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Dunn County responds after first COVID-19 case

Dunn County responds after first COVID-19 case

Now that Dunn County has its first confirmed case of COVID-19, measures to prevent the spread become all the more important.

About 3:30 p.m. Thursday, the Dunn County Health Department was notified of a positive case, county health director KT Gallagher said during a press conference Friday morning.

Dunn County COVID-19 response

Dunn County Health Department Director KT Gallgher shares the counties response to its first COVID-19 case during a press conference on Friday morning at the Dunn County Governement Center in Menomonie.

The individual has mild symptoms and is complying with orders to self-quarantine. Gallagher said the individual has traveled both internationally and within the United States to areas that have community spread.

It is the first and only case known to date, Gallagher said, although changes are always occurring. The latest numbers presented to the health department were that 20 tests have been conducted and some of those test results are not yet available.

The health department has begun the process of reaching out to those who had close contact with the individual that tested positive so that they can self-quarantine and monitor their health.

As of the latest report, there were 206 confirmed cases of COVID-19 in Wisconsin, according to state department of health services, but those numbers are updated daily. Latest updates can be found on the Wisconsin Department of Health Services website.

The governor also reported that the state saw its first two deaths from COVID-19 on Thursday.

“I think that’s an indication that this is serious,” Gallagher said. “We want to prepare, not panic, but take it seriously and do what we can — not only for ourselves and our loved ones, but for our whole community.”

The state mandated on Tuesday that gatherings be at 10 or fewer people, and people should maintain at least six feet of separation. Stricter guidelines were also placed on child-care centers. Gallagher said they are asking child-care facilities to limit its building to 10 or fewer employees and 50 or fewer children.

Gallagher asked if possible to keep children home. When there is more space available, she said, that allows the children of much-needed individuals like first responders and health care workers to have a place their children can be taken care of.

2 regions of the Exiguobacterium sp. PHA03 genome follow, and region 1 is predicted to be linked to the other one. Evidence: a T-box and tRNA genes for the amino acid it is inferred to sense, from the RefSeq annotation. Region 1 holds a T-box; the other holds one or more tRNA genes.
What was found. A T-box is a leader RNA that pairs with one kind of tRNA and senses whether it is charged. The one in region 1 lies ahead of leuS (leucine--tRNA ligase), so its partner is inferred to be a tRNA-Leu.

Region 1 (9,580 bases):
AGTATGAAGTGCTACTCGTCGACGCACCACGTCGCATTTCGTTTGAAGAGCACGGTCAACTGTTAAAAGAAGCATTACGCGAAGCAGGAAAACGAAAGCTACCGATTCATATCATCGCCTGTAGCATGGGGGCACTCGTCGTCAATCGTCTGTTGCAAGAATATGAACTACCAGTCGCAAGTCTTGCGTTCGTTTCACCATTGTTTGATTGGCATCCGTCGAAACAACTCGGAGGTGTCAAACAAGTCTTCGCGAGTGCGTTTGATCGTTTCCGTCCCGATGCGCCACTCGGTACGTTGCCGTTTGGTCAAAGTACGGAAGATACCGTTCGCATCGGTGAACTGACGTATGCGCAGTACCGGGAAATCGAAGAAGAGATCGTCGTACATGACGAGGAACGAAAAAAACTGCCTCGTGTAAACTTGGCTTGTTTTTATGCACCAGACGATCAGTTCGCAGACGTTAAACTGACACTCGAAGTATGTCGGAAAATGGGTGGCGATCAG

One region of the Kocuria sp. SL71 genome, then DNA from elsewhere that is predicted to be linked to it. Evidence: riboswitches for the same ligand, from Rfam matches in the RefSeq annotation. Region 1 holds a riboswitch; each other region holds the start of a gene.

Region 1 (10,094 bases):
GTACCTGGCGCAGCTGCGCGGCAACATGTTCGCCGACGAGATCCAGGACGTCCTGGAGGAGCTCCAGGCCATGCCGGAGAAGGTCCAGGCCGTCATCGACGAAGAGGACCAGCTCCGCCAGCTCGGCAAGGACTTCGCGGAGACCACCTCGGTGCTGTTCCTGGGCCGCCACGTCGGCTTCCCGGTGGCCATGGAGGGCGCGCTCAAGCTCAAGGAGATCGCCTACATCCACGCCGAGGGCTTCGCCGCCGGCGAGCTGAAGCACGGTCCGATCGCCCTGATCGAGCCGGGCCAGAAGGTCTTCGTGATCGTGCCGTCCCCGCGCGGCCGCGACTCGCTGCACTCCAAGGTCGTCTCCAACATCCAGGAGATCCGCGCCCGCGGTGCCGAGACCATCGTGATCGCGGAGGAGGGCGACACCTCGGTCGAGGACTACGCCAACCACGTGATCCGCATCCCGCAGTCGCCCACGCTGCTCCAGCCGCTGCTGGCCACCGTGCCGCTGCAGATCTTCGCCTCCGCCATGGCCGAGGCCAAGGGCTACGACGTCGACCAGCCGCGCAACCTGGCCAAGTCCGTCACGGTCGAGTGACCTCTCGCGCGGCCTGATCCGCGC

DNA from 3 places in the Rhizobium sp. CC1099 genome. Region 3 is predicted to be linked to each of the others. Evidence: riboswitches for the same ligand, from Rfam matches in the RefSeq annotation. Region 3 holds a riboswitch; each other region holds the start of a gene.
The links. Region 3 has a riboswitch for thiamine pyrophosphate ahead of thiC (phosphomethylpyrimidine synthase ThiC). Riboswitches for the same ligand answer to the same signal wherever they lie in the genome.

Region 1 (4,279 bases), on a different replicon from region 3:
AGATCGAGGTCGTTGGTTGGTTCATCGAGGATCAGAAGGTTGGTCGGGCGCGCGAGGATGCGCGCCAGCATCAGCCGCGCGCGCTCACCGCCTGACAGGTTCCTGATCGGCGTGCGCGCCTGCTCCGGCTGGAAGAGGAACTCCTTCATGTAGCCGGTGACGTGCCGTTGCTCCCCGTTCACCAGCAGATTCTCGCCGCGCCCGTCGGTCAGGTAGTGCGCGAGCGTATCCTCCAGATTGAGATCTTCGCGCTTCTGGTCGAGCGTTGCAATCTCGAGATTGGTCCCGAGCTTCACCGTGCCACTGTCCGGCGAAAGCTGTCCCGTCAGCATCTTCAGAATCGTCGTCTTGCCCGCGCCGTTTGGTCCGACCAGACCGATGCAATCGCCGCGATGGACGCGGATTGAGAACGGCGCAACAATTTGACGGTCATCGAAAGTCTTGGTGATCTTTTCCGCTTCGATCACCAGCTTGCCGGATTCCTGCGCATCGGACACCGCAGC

Local partners in Marshfield Clinic, Mayo Clinic and Prevea Health have allowed testing capacity to increase, Gallagher said. Testing priority needs to be established and those who have mild or no symptoms first contact their providers, she said. Individuals can self-quarantine without having a test.

She asked individuals use resources like calling their health-care providers, telehealth and nurse lines and refrain from walking into the emergency departments.

“We want to make sure you’re not exposed to somebody that is really sick and we want to make sure we’re prioritizing that resource for folks that really are,” Gallagher said.

It’s so important to make sure the health system isn’t overwhelmed, she said. Social distancing is critical to preventing or delaying transmission in order to keep the number of cases under a threshold that can be managed.

“It’s really important that we maintain social distancing and follow that prohibition on mass gatherings because even if you’re a healthy adult, no underlying health issues, if you were to become sick there is that possibility to share that germ with other folks that might not have the same outcome as you.”

Gallagher asked employers to really consider who needs to work on site and to reduce barriers to social distancing, so people can work from home and don’t feel pressured to ignore symptoms. Those with mild symptoms are asked to stay home and isolate.

“I know that Dunn County residents are incredibly hard working and it’s easy to push through when you don’t feel quite right,” she said.

What county residents can do is continue to follow guidelines during yearly cold and flu season. Gallagher said people should wash their hands regularly, avoid touching the face and practice good respiratory hygiene by coughing into one’s elbow.

Lastly, Gallagher said to be kind during a stressful time.

She suggested finding ways to relax and recharge, and to understand people are going through hardships .

Area local businesses are having to change their business models and some employees are out of jobs. Consider doing your part to help charitable organizations in the county so that the most vulnerable are taken care of, she said.

Although it’s an evolving issue, Gallagher said all county residents can do their part in keeping their communities healthy.

“Right now there are very few counties in Wisconsin that have community spread and if we all do our part and stay home and practice hand hygiene, good respiratory hygiene, stay home when we’re sick most especially, then hopefully we can get out in front of this,” she said.

The press conference was also live streamed on the Dunn County Facebook page (@dunncountywi) and the full video can be viewed by visiting the county’s page.

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